A Doll's House

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A Dolls House: 2. How does the imagery in the play aid the audience to appreciate the themes, the dramatic question(s), of the play? A Doll's House is a play written in 1879 by Henrik Ibsen depicting the story of a couple Nora and Torvald Helmer. The play specifically follows the journey of the character Nora's self-discovery and struggle against the oppression of her husband Torvald and the society that he represents. Ibsen uses non-verbal elements such as screen directions and setting descriptions to symbolize aspects of characters and their relationships to each other and the larger themes. The imagery of the stove and the furniture, the lighting and the doorway, the costume and the doll all aid the audience to appreciate the…show more content…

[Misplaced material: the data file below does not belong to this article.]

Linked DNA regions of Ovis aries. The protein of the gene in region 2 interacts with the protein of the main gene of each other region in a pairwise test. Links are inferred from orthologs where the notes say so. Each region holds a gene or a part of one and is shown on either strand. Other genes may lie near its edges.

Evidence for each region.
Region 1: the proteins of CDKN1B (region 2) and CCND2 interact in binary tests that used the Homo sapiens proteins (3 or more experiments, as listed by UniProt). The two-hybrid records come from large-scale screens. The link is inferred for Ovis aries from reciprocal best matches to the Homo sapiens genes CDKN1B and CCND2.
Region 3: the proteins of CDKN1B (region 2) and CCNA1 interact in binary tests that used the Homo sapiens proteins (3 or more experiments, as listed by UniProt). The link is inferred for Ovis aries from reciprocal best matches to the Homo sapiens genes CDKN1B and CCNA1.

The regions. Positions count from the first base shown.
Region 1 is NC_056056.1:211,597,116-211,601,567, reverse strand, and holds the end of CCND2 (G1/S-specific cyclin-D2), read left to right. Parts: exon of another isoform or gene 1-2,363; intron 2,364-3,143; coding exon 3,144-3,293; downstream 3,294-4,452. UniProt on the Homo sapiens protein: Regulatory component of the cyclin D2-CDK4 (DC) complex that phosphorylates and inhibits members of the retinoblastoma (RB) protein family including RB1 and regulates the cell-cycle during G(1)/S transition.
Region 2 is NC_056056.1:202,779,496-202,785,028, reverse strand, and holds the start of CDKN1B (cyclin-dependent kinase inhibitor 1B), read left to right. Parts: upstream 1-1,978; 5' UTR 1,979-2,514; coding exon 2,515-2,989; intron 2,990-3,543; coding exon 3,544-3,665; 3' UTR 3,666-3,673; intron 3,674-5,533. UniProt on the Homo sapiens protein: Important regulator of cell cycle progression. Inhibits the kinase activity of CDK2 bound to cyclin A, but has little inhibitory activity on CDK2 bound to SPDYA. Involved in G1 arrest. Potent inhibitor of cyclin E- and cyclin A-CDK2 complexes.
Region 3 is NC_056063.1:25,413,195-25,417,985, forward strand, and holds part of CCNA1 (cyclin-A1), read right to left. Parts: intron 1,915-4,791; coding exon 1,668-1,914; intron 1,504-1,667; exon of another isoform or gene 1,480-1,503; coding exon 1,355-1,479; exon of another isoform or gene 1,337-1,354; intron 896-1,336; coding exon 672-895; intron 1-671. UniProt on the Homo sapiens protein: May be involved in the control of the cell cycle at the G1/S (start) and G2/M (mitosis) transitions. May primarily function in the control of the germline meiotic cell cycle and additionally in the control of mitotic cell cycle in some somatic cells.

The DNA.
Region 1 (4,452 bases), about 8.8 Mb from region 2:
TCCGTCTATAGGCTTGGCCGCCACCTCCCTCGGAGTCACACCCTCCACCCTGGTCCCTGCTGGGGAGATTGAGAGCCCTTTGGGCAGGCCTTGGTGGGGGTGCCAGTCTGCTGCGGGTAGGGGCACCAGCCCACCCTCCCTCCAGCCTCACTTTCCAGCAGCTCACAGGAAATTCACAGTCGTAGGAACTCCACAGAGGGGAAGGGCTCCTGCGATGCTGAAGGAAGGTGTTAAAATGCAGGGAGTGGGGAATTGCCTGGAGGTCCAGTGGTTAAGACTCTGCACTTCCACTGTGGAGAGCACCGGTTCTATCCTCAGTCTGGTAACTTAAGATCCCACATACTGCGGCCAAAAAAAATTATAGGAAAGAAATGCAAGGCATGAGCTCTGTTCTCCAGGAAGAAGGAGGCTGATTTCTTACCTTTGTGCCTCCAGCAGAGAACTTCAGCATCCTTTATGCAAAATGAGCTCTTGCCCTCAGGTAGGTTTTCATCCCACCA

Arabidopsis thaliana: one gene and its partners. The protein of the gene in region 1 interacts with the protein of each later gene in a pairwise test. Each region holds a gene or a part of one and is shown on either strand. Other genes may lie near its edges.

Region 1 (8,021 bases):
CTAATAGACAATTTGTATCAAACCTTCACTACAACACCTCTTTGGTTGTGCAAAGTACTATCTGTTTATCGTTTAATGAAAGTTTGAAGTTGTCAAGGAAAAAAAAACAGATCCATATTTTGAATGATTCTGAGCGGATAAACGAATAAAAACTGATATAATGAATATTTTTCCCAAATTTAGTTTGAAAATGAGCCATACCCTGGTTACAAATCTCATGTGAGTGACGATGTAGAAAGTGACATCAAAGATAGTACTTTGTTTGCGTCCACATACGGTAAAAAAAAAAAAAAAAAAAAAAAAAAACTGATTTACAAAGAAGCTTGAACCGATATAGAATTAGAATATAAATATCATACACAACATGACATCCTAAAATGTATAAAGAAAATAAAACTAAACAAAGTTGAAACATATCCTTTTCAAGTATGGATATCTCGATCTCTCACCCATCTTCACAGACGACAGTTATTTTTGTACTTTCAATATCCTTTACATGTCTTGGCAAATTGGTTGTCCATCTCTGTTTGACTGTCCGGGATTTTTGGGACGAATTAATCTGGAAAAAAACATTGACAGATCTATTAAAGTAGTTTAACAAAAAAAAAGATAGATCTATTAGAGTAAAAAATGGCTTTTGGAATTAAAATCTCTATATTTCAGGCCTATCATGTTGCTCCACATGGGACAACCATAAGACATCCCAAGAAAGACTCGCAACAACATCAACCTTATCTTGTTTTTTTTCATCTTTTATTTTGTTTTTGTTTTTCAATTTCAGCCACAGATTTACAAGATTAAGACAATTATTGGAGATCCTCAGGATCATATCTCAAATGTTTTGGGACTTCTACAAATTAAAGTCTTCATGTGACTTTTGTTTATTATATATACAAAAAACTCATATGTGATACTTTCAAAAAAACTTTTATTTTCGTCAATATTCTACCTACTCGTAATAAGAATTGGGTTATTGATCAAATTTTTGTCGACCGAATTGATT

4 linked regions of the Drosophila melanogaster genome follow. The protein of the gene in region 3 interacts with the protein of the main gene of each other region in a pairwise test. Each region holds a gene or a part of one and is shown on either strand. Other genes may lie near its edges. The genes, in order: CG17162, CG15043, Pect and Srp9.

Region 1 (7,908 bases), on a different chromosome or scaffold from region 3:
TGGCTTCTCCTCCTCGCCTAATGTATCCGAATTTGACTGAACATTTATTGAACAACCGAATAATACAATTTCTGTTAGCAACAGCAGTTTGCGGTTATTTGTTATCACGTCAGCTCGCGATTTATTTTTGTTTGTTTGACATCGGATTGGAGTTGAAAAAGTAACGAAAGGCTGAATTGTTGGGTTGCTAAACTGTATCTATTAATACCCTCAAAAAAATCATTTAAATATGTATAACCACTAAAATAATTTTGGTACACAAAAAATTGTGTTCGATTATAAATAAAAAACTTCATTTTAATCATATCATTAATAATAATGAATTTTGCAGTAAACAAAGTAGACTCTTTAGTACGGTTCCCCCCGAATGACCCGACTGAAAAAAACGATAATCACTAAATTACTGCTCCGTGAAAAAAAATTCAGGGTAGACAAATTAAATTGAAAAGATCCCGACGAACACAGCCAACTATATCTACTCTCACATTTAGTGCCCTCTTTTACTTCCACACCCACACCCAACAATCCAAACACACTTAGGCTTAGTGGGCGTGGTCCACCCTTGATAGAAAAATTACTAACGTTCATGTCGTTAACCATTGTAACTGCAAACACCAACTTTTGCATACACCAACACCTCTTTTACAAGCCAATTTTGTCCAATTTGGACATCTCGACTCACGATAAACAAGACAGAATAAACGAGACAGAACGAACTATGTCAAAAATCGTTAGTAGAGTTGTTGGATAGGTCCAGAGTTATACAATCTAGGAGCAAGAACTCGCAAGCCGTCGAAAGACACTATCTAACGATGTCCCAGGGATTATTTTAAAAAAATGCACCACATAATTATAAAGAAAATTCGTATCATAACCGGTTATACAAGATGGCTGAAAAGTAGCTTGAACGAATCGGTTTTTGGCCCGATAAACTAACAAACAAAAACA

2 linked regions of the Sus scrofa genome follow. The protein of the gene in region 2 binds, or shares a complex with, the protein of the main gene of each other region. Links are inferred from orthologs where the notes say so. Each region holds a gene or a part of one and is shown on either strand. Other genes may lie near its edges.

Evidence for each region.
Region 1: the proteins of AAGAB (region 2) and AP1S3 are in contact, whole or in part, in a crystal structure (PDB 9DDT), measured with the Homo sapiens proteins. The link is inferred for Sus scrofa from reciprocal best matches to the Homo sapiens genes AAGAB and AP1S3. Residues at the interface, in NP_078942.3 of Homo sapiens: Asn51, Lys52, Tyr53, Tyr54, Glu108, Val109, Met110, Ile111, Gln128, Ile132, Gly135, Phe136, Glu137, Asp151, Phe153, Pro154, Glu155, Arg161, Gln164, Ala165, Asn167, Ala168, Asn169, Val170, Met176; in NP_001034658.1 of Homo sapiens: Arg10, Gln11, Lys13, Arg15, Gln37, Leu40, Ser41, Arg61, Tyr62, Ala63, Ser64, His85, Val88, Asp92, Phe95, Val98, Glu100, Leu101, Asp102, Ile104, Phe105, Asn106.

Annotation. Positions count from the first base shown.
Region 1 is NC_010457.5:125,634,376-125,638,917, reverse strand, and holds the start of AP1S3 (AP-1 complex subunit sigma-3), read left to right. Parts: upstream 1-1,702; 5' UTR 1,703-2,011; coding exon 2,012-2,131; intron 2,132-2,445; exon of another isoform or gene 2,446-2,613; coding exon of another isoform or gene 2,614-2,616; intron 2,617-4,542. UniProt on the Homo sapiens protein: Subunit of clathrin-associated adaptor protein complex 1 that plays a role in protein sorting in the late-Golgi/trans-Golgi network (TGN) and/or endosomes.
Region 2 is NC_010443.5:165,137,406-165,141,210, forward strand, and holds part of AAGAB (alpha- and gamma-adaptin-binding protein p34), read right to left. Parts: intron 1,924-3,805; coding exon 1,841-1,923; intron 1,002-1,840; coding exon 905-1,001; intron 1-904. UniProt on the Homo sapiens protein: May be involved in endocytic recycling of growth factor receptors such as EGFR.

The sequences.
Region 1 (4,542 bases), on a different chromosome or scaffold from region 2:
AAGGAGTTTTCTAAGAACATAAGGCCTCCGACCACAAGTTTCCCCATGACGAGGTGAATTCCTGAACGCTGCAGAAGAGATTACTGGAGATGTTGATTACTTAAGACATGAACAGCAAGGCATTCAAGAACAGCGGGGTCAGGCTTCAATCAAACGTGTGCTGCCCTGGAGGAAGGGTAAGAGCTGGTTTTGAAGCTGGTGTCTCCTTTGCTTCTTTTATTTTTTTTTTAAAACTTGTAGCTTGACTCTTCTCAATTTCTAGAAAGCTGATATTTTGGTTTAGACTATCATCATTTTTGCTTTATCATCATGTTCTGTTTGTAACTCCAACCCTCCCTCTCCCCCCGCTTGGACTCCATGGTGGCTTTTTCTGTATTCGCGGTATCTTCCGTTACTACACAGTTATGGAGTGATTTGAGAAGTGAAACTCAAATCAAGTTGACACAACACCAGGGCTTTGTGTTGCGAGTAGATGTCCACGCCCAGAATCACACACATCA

Rank confesses his love for Nora, light is used to draw attention to the action. “The MAID brings in the lamp, puts it on the table, and goes again” (195). The light is representing simultaneously an explosion of love and warmth released in Dr. Ranks confession and a moment of enlightenment and shock when Nora’s receives this unexpected news. On the flip side, light, when dimed or absent, can represent something menacing or threatening. For instance, when Krogstad enters the stage for the first time, he obstructs the entryway blocking the main light source and the only exit. Standing “in the doorway” Krogstad enters a complete cozy and secure household as a menacing outsider (163). The dearth of light shows a lack of understanding, while Krogstad may be menacing Nora comes to learn that his actions are justified by his true and genuine intentions for the well being of his children. Light symbolizes understanding. As the light begins to grow dark, Nora is seen to be sinking into new levels of manipulation though, as the light grows Nora is jolted out of this fantasy world and into reality. With this new light, Nora insists on questioning everything in search for her own understanding, not simply the one thrust upon her. All her life, Nora has been confined to a certain limited area; in the play we see this as the walls of her home. She is imprisoned in small square meters of her living room containing only two means of escape the door,

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